Looking for an editor or writing coach? I no longer offer these services myself, but I can recommend a select few masters of such arts:
Christina O'Shaughnessy, who operates out of Geneva, Switzerland, is an experienced, highly skilled, and convenient choice for Europeans needing an assist. An Irish native with 23 years experience as a United Nations editor, she now offers full time editing /proofreading in English (technical and general texts) and workshops in editing/writing for international organizations. Also translates German and Spanish. She can be reached at firstname.lastname@example.org. Website: http://www.worldwidewriting.org/
Eva von Emden, editing out of Vancouver, has a science background and can work/translate in English and Dutch. Her special interests are editing academic and popular science writing and editing fiction, particularly science fiction, with an eye for detail and excellent language skills as well as wide general knowledge and a good sense of logic and common sense. Check out her site at:
or contact her at email@example.com.
Daphne Gray-Grant also operates, wisely, out of beautiful Vancouver, handling work from all parts. She's an established writing/communications coach and consultant with a compelling list of services that you can check out at http://www.publicationcoach.com/
Jamie Lovett, whom one happy client called "an author's best friend," is one of the experienced staff at United Writers, a group providing the full range of services for authors as "independent publishers," from editing to, if desired, design and formatting for e-publication or print, art, and marketing. Pricing looks fair and upfront.
News, Interviews, Surprises
Please return to www.arthurplotnik.com for more writing advice and resources, writing in progress, and surprise features. (I concluded my former site, www.artplotnik.com, on Oct. 27, 2017; a new purchaser of that domain claims it to be an "official fan site," but I have no association with it whatsoever.)
Year of the Schmink!
January 17, 2018, marked the publication of Aaron Schmink's First Crazy Love, Plotnik's new novel for young adults (11-17) and up (KDP, Kindle ebook). The coming-of-age novel was inspired by Plotnik's youthful agonies in White Plains, NY, during the rocker-greaser-hipster 1950s, when being "cool" and suffering through a crush seemed a lot more important to him than anything else, including hated after-school preparations for an unwanted bar mitzvah. See BOOKS.
"Plotnik is the new young Roth." --Billy Collins, bestselling poet and former US Poet Laureate
On the air
Katherine Dunn show, Wisconsin Public radio, with Veronica Reukel. A smart interview with call-ins.
Interview on "Writers on Writing," with literary angel Barbara Demarco-Barrett, host, KUCI-FM, on iTunes College Radio; podcasts at writersonwriting.blogspot.com.
Interview with guest host Jessica Page Morrell on "Susan Rich Talks, " on All Women’s Radio, http://w4wn.com.Annemarie Schuetz, co-host.
Irreverent host Scott Cluthe talks with with Plotnik on "Positively Incorrect" radio.
In a ten-minute segment of the NPR affiliate show, "Here and Now," Host Robin Young interviewed Plotnik about superlatives of praise. NPR also rebroadcast the interview as a Valentine's special. The archived tape has passed into the ether, but the notes and comments are here on the show's site.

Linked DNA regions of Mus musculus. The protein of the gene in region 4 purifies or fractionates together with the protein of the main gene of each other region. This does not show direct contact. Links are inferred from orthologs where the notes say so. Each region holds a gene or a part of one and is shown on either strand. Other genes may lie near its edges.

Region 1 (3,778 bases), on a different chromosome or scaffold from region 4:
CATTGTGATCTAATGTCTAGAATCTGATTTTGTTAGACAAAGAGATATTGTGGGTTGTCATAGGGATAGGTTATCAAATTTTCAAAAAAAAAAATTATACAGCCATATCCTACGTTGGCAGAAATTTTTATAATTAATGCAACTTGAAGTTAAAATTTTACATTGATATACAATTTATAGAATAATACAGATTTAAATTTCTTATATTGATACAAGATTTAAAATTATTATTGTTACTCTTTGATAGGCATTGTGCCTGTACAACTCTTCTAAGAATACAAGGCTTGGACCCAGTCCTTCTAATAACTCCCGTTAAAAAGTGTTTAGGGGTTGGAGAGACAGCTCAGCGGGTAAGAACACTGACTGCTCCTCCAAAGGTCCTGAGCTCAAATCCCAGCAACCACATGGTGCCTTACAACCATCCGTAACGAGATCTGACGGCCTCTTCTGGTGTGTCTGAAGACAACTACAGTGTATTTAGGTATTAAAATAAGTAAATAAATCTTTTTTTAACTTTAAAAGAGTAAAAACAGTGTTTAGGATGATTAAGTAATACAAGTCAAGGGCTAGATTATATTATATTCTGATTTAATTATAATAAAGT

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The go-to grammar-and-style website Grammarist.com interviewed Plotnik in a series featuring several prominent language mavens. A lively site worth visiting on its own.
Grammarist: "What is so interesting about language/grammar to you?"
AP: "The potential for stimulation. Most of us crave this quality in our lives— something to stir the ganglia, strop the wits, prick up the ears, transcend the ordinary, clear the fug, bring us together in the dance of being. And nothing can deliver this gift better than language, its messages framed and facilitated by grammatical conventions. . . . "
Katie Stromme of the marvelous Mud Season Review did this interview in connection with my essay about the many ways a neighborhood changed and changed one's feelings.
KS: "As many of us are, I am drawn to writing that is rooted in place—like “Sap Rising” . . . But your piece is also very involved with time. Because of the many changes . . . was it challenging to try to recapture the mood and vitality of that time period . . . ?"
AP: "One does . . . face the disappearance of original stimuli, like the ancient house next door—trigger for memories of a woman screaming “I want to die!” The house was replaced by an upscale dwelling whose insulated walls and windows stifle any sound. Yet, the ghosts of whatever stirred one’s literary antennae at a certain location have a way of haunting the aura of that place—call it “writer’s reiki,” a force or energy you feel as you pass nearby. . . ."
The Bookbag, a perky book-reviewing and literary site in the UK, had some fun in an interview after the publication of Better Than Great: A Plenitudinous Compendium of Wallopingly Fresh Superlatives.
BB: "If pushed, could you possibly pick a favourite expression from the book?"
AP: "I love mind-marmalizing, with its suggestion of something so extraordinary or unexpected that it pummels the mind into marmalade: Mind-Marmalizing Choice of Plotnik as Nobel Laureate Shocks Literary Community! Forceful, even violent actions to body or mind make for energetic superlatives: kneebucklingly sweet (David Foster Wallace). A wig-
walloping spectacle. Heart-judderingly sad. Armor-piercingly gorgeous. . . . "